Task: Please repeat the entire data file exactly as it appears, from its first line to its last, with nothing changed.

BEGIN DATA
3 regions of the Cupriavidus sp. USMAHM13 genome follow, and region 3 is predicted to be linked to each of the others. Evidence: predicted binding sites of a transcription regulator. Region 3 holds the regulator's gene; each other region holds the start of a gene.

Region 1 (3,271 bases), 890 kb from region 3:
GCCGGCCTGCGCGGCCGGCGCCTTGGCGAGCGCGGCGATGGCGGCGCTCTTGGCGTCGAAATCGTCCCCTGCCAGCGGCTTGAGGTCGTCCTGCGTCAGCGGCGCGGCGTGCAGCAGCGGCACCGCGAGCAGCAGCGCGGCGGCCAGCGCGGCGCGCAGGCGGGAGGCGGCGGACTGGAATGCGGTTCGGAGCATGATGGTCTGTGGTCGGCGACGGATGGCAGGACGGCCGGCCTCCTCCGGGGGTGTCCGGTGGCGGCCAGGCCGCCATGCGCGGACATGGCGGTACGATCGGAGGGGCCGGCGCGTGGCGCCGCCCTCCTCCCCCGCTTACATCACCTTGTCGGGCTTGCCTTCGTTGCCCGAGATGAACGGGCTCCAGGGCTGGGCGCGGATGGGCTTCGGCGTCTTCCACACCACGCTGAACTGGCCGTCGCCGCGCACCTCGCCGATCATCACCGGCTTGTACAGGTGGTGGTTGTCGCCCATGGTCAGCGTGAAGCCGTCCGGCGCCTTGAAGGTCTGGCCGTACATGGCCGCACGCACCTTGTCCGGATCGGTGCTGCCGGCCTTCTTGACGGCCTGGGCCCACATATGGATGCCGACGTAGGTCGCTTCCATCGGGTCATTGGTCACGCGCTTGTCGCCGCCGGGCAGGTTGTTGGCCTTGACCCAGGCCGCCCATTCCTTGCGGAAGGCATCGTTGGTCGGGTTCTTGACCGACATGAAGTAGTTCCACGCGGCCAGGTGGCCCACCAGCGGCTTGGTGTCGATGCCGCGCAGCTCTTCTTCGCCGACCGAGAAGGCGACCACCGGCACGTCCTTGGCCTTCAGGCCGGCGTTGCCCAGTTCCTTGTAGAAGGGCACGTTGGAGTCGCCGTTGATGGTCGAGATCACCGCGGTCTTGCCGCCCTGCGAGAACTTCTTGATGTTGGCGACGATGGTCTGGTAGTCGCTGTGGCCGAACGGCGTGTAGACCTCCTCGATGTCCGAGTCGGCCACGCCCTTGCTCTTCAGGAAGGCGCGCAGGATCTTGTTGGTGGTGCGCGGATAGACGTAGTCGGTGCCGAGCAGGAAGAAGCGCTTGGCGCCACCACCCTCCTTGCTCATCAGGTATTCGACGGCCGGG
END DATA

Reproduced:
3 regions of the Cupriavidus sp. USMAHM13 genome follow, and region 3 is predicted to be linked to each of the others. Evidence: predicted binding sites of a transcription regulator. Region 3 holds the regulator's gene; each other region holds the start of a gene.

Region 1 (3,271 bases), 890 kb from region 3:
GCCGGCCTGCGCGGCCGGCGCCTTGGCGAGCGCGGCGATGGCGGCGCTCTTGGCGTCGAAATCGTCCCCTGCCAGCGGCTTGAGGTCGTCCTGCGTCAGCGGCGCGGCGTGCAGCAGCGGCACCGCGAGCAGCAGCGCGGCGGCCAGCGCGGCGCGCAGGCGGGAGGCGGCGGACTGGAATGCGGTTCGGAGCATGATGGTCTGTGGTCGGCGACGGATGGCAGGACGGCCGGCCTCCTCCGGGGGTGTCCGGTGGCGGCCAGGCCGCCATGCGCGGACATGGCGGTACGATCGGAGGGGCCGGCGCGTGGCGCCGCCCTCCTCCCCCGCTTACATCACCTTGTCGGGCTTGCCTTCGTTGCCCGAGATGAACGGGCTCCAGGGCTGGGCGCGGATGGGCTTCGGCGTCTTCCACACCACGCTGAACTGGCCGTCGCCGCGCACCTCGCCGATCATCACCGGCTTGTACAGGTGGTGGTTGTCGCCCATGGTCAGCGTGAAGCCGTCCGGCGCCTTGAAGGTCTGGCCGTACATGGCCGCACGCACCTTGTCCGGATCGGTGCTGCCGGCCTTCTTGACGGCCTGGGCCCACATATGGATGCCGACGTAGGTCGCTTCCATCGGGTCATTGGTCACGCGCTTGTCGCCGCCGGGCAGGTTGTTGGCCTTGACCCAGGCCGCCCATTCCTTGCGGAAGGCATCGTTGGTCGGGTTCTTGACCGACATGAAGTAGTTCCACGCGGCCAGGTGGCCCACCAGCGGCTTGGTGTCGATGCCGCGCAGCTCTTCTTCGCCGACCGAGAAGGCGACCACCGGCACGTCCTTGGCCTTCAGGCCGGCGTTGCCCAGTTCCTTGTAGAAGGGCACGTTGGAGTCGCCGTTGATGGTCGAGATCACCGCGGTCTTGCCGCCCTGCGAGAACTTCTTGATGTTGGCGACGATGGTCTGGTAGTCGCTGTGGCCGAACGGCGTGTAGACCTCCTCGATGTCCGAGTCGGCCACGCCCTTGCTCTTCAGGAAGGCGCGCAGGATCTTGTTGGTGGTGCGCGGATAGACGTAGTCGGTGCCGAGCAGGAAGAAGCGCTTGGCGCCACCACCCTCCTTGCTCATCAGGTATTCGACGGCCGGG